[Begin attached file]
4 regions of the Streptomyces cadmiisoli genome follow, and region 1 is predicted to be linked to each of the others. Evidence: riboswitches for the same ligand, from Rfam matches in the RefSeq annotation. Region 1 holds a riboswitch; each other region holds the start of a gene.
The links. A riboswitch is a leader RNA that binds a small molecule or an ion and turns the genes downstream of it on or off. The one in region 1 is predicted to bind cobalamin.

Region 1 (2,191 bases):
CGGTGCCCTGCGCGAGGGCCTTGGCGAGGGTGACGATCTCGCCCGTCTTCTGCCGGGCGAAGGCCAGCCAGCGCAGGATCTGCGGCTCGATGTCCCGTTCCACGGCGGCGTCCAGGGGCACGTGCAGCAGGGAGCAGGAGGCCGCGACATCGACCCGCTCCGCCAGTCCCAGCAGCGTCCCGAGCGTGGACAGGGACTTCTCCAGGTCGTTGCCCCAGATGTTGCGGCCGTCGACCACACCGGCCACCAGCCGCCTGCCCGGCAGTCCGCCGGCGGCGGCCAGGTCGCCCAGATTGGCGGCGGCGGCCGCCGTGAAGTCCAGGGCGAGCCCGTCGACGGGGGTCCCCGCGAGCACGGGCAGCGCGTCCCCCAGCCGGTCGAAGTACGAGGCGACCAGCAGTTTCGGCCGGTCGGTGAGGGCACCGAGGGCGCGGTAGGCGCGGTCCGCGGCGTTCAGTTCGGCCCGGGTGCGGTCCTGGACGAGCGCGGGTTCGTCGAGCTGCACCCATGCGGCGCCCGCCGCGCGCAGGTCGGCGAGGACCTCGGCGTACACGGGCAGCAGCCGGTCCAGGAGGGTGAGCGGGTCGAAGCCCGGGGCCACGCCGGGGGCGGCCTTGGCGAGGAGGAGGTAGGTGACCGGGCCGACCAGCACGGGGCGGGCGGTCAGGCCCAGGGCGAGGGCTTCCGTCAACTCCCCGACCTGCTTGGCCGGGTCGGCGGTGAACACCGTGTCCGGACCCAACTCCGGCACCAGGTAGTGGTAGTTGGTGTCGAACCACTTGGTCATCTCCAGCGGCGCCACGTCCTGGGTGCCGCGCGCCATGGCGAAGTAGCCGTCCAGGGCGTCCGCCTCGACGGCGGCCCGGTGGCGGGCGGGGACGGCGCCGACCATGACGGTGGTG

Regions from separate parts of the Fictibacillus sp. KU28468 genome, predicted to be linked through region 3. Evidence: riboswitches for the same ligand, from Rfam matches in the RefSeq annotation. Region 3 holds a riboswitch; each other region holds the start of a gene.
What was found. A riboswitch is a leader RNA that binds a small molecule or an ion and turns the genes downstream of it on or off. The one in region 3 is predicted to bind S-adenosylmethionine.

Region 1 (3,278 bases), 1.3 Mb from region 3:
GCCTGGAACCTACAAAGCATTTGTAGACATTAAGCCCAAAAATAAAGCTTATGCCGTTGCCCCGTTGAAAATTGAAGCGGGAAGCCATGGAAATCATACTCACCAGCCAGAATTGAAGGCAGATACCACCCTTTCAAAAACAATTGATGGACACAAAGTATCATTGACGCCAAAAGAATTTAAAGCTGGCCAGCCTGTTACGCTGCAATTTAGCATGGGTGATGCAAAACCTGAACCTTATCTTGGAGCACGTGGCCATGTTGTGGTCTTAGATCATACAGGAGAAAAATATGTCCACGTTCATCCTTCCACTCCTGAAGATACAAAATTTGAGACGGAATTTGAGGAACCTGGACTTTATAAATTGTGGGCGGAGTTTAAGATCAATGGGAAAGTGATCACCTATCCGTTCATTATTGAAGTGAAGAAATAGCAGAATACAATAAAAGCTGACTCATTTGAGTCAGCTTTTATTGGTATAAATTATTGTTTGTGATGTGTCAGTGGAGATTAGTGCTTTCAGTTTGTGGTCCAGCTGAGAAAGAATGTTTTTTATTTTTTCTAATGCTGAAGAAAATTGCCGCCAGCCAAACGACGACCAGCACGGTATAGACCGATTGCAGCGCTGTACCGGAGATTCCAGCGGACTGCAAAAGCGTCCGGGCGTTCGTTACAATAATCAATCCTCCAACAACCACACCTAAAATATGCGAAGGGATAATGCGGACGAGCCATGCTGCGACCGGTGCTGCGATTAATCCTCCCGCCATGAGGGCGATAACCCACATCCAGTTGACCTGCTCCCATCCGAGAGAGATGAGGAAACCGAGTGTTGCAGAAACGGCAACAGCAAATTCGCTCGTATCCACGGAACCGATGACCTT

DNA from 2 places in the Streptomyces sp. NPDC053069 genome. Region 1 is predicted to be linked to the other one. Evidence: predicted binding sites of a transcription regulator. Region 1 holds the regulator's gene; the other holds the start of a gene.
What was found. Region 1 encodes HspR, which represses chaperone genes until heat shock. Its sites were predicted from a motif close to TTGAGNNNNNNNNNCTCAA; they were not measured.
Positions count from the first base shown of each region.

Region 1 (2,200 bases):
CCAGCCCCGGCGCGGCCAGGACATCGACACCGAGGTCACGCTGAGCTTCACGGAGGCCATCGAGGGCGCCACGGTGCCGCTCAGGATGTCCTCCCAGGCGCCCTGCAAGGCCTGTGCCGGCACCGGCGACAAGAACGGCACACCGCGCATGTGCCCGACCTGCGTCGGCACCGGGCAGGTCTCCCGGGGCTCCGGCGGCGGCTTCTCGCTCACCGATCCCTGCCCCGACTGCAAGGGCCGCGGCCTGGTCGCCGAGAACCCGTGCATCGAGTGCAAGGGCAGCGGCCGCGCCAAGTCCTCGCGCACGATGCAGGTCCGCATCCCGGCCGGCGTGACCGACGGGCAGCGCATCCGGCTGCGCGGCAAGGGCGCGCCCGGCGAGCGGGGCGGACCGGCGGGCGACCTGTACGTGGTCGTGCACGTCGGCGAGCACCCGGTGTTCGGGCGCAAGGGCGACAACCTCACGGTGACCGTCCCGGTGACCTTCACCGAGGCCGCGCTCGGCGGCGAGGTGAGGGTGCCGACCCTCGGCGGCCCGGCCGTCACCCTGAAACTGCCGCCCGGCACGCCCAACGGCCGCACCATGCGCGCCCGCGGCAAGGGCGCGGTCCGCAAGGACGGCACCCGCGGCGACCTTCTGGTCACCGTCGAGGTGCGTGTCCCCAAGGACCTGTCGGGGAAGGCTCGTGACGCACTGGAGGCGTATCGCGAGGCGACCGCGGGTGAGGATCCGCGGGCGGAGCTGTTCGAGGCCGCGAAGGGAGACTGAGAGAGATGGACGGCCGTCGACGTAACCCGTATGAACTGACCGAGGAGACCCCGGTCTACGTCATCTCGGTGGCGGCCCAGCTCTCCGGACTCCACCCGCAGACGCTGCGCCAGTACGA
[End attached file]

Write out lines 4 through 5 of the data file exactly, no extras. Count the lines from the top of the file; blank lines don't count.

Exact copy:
CGGTGCCCTGCGCGAGGGCCTTGGCGAGGGTGACGATCTCGCCCGTCTTCTGCCGGGCGAAGGCCAGCCAGCGCAGGATCTGCGGCTCGATGTCCCGTTCCACGGCGGCGTCCAGGGGCACGTGCAGCAGGGAGCAGGAGGCCGCGACATCGACCCGCTCCGCCAGTCCCAGCAGCGTCCCGAGCGTGGACAGGGACTTCTCCAGGTCGTTGCCCCAGATGTTGCGGCCGTCGACCACACCGGCCACCAGCCGCCTGCCCGGCAGTCCGCCGGCGGCGGCCAGGTCGCCCAGATTGGCGGCGGCGGCCGCCGTGAAGTCCAGGGCGAGCCCGTCGACGGGGGTCCCCGCGAGCACGGGCAGCGCGTCCCCCAGCCGGTCGAAGTACGAGGCGACCAGCAGTTTCGGCCGGTCGGTGAGGGCACCGAGGGCGCGGTAGGCGCGGTCCGCGGCGTTCAGTTCGGCCCGGGTGCGGTCCTGGACGAGCGCGGGTTCGTCGAGCTGCACCCATGCGGCGCCCGCCGCGCGCAGGTCGGCGAGGACCTCGGCGTACACGGGCAGCAGCCGGTCCAGGAGGGTGAGCGGGTCGAAGCCCGGGGCCACGCCGGGGGCGGCCTTGGCGAGGAGGAGGTAGGTGACCGGGCCGACCAGCACGGGGCGGGCGGTCAGGCCCAGGGCGAGGGCTTCCGTCAACTCCCCGACCTGCTTGGCCGGGTCGGCGGTGAACACCGTGTCCGGACCCAACTCCGGCACCAGGTAGTGGTAGTTGGTGTCGAACCACTTGGTCATCTCCAGCGGCGCCACGTCCTGGGTGCCGCGCGCCATGGCGAAGTAGCCGTCCAGGGCGTCCGCCTCGACGGCGGCCCGGTGGCGGGCGGGGACGGCGCCGACCATGACGGTGGTG

Regions from separate parts of the Fictibacillus sp. KU28468 genome, predicted to be linked through region 3. Evidence: riboswitches for the same ligand, from Rfam matches in the RefSeq annotation. Region 3 holds a riboswitch; each other region holds the start of a gene.